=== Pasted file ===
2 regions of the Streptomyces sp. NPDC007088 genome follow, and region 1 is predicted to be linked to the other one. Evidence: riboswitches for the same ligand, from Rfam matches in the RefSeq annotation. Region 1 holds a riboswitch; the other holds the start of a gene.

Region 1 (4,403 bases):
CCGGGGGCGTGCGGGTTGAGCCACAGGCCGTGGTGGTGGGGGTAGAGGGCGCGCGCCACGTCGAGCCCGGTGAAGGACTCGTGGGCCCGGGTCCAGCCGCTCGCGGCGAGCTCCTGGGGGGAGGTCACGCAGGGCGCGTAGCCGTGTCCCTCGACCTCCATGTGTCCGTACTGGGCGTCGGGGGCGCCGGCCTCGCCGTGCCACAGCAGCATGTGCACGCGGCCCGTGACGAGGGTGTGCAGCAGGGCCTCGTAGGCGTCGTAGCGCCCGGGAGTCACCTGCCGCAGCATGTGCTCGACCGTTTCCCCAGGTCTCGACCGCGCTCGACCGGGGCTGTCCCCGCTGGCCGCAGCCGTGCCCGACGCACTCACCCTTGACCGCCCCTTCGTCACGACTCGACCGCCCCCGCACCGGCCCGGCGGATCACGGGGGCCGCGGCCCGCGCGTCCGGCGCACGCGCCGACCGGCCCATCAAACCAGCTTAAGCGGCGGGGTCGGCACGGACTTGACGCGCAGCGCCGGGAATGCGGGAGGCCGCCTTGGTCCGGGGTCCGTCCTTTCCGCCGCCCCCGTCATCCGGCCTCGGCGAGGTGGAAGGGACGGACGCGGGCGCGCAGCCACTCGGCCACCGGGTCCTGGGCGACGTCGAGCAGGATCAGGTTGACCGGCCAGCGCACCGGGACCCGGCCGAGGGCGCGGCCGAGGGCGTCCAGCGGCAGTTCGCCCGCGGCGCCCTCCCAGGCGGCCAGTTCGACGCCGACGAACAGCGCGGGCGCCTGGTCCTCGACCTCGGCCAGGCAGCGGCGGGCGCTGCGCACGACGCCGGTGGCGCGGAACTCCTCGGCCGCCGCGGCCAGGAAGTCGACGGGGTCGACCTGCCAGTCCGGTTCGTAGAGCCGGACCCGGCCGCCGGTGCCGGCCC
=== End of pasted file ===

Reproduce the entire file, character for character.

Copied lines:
2 regions of the Streptomyces sp. NPDC007088 genome follow, and region 1 is predicted to be linked to the other one. Evidence: riboswitches for the same ligand, from Rfam matches in the RefSeq annotation. Region 1 holds a riboswitch; the other holds the start of a gene.

Region 1 (4,403 bases):
CCGGGGGCGTGCGGGTTGAGCCACAGGCCGTGGTGGTGGGGGTAGAGGGCGCGCGCCACGTCGAGCCCGGTGAAGGACTCGTGGGCCCGGGTCCAGCCGCTCGCGGCGAGCTCCTGGGGGGAGGTCACGCAGGGCGCGTAGCCGTGTCCCTCGACCTCCATGTGTCCGTACTGGGCGTCGGGGGCGCCGGCCTCGCCGTGCCACAGCAGCATGTGCACGCGGCCCGTGACGAGGGTGTGCAGCAGGGCCTCGTAGGCGTCGTAGCGCCCGGGAGTCACCTGCCGCAGCATGTGCTCGACCGTTTCCCCAGGTCTCGACCGCGCTCGACCGGGGCTGTCCCCGCTGGCCGCAGCCGTGCCCGACGCACTCACCCTTGACCGCCCCTTCGTCACGACTCGACCGCCCCCGCACCGGCCCGGCGGATCACGGGGGCCGCGGCCCGCGCGTCCGGCGCACGCGCCGACCGGCCCATCAAACCAGCTTAAGCGGCGGGGTCGGCACGGACTTGACGCGCAGCGCCGGGAATGCGGGAGGCCGCCTTGGTCCGGGGTCCGTCCTTTCCGCCGCCCCCGTCATCCGGCCTCGGCGAGGTGGAAGGGACGGACGCGGGCGCGCAGCCACTCGGCCACCGGGTCCTGGGCGACGTCGAGCAGGATCAGGTTGACCGGCCAGCGCACCGGGACCCGGCCGAGGGCGCGGCCGAGGGCGTCCAGCGGCAGTTCGCCCGCGGCGCCCTCCCAGGCGGCCAGTTCGACGCCGACGAACAGCGCGGGCGCCTGGTCCTCGACCTCGGCCAGGCAGCGGCGGGCGCTGCGCACGACGCCGGTGGCGCGGAACTCCTCGGCCGCCGCGGCCAGGAAGTCGACGGGGTCGACCTGCCAGTCCGGTTCGTAGAGCCGGACCCGGCCGCCGGTGCCGGCCC